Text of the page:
Photo by Kenneth Cole Schneider
By Abby West
We’ve camped at Enchanted Rock at least once every year for the past ten years. Except this time, I’d been paying attention to birds for the better part of a year and every glimpse of an unfamiliar bird sent me feverishly thumbing through my David Sibley book I carried everywhere (it is way too hefty to be considered a field guide). This particular hike, I left my bird book back at camp, having snuck away by myself to the opposite side of the dome, escaping from the unrelenting noise of our two boys who felt the pressing need to narrate every thought that came into their head. Satisfied that I was finally surrounded by peace and quiet, I tucked myself under the canopy of a shrubby oak tree. The sweet relief of total silence was immediately pierced through with high-pitched bird chatter, and a little drab bird fluttered to the branch a couple feet in front of my face, twitching relentlessly. Annoyed, I did my best to ignore him. He flicked his tail, then his wings, then his tail and looking straight at me, a flash of firetruck red flashed on his forehead just for an instant. I blinked hard, wondering if I had just imagined that momentary glint of color. My eyes followed his movements as he hopped from shrub to shrub; he wasn’t hard to spot considering he was in constant motion, reminding me distinctly of my four year old who embodies very much the same quality. Again, the startling flash of red.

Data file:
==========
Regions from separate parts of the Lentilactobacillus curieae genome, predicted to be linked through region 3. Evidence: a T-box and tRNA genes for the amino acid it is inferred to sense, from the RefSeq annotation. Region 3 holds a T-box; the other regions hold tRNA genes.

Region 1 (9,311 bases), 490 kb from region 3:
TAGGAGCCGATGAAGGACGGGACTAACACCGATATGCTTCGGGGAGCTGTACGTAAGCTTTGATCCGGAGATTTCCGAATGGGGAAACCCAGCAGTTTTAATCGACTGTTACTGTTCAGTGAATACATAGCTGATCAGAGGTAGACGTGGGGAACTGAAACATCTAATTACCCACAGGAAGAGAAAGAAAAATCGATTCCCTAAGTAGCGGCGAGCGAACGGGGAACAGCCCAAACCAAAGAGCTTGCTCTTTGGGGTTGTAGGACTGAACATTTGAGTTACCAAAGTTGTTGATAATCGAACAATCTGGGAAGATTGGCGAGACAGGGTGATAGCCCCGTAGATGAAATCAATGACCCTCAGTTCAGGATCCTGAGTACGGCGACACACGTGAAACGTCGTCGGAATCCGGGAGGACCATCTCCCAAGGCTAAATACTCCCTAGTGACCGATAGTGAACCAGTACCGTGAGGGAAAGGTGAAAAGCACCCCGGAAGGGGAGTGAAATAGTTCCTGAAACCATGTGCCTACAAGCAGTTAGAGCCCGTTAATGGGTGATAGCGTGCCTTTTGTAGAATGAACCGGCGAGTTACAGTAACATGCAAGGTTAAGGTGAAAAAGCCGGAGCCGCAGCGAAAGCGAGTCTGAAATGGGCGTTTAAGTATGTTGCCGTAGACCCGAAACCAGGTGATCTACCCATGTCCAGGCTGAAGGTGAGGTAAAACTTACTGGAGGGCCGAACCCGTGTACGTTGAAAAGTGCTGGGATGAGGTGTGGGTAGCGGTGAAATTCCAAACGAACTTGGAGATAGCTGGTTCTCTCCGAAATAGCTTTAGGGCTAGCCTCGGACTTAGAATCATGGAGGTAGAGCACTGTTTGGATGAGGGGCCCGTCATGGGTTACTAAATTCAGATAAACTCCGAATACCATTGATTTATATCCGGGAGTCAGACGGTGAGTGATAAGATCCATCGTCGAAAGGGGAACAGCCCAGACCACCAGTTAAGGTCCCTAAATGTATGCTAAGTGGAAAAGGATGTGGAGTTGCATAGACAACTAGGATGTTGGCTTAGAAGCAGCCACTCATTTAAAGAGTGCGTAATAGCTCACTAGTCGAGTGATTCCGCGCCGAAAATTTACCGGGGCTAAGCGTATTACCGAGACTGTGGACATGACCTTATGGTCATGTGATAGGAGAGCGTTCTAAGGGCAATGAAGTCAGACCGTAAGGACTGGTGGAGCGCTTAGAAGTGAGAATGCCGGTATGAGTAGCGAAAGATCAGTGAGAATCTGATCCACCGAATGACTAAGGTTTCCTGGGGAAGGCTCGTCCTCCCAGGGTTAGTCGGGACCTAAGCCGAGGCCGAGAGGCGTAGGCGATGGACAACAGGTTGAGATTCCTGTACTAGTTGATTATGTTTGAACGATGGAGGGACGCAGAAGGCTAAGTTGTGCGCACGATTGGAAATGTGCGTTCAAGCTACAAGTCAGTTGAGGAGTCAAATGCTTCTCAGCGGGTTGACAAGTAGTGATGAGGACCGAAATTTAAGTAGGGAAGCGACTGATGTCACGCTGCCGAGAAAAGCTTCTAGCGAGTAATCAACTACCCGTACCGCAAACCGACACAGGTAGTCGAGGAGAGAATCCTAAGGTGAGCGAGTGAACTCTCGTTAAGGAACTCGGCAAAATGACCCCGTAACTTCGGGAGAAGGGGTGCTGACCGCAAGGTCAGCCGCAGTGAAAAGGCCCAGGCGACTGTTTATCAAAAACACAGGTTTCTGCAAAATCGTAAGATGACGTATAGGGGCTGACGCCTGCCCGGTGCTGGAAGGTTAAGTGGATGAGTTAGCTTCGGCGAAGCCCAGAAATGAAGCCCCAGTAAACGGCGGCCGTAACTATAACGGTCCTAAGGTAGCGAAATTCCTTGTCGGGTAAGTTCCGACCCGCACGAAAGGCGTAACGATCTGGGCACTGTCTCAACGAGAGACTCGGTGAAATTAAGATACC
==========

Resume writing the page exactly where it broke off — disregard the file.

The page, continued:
Satisfied with this curious encounter, I mosied back to camp and he followed me the whole way. I soon learned he was a Ruby-Crowned Kinglet, likely recently having flown all the way from Canada where they are known to breed in boreal forests during the summer. Females can lay up to their body weight in eggs. In summer, they migrate south all over the United States, arriving in Texas mid-September and heading back north around May. Apparently science says that males flicker their bright red crests when seeking a mate or when agitated– but I say they do it whenever they please, perhaps just for attention or because they like seeing human’s eyes widen in response.
Despite their restless motion, metabolic studies on these tiny birds have found that they consume a whopping 10 calories a day, eating many things we tend to grimace at: spiders, wasps, psuedo-scorpions, poison ivy berries (like it or not, it’s a beneficial plant!) Every single night, they lose 10% of their body weight– more on hot nights, due to evaporation. Then over the course of the next day, they gain it back. Astoundingly, they can lose up to 30% of their body weight without suffering any physical harm.
Now that I’ve learned to put a name to this twitchy little bird, I see them on almost every hike I go on in the fall, and they always remind me of that first encounter. Seeking tranquility and silence, this bird reminded me that nature doesn’t only exist in some kind of romanticized vacuum, separate from our human experience. Noisiness, restlessness, agitation are a part of the deal too. Whether that’s coming the squeals from my own excited children or from the chattering little birds spying on us, it all belongs.
What It’s Like to Be a Bird by David Allen Sibley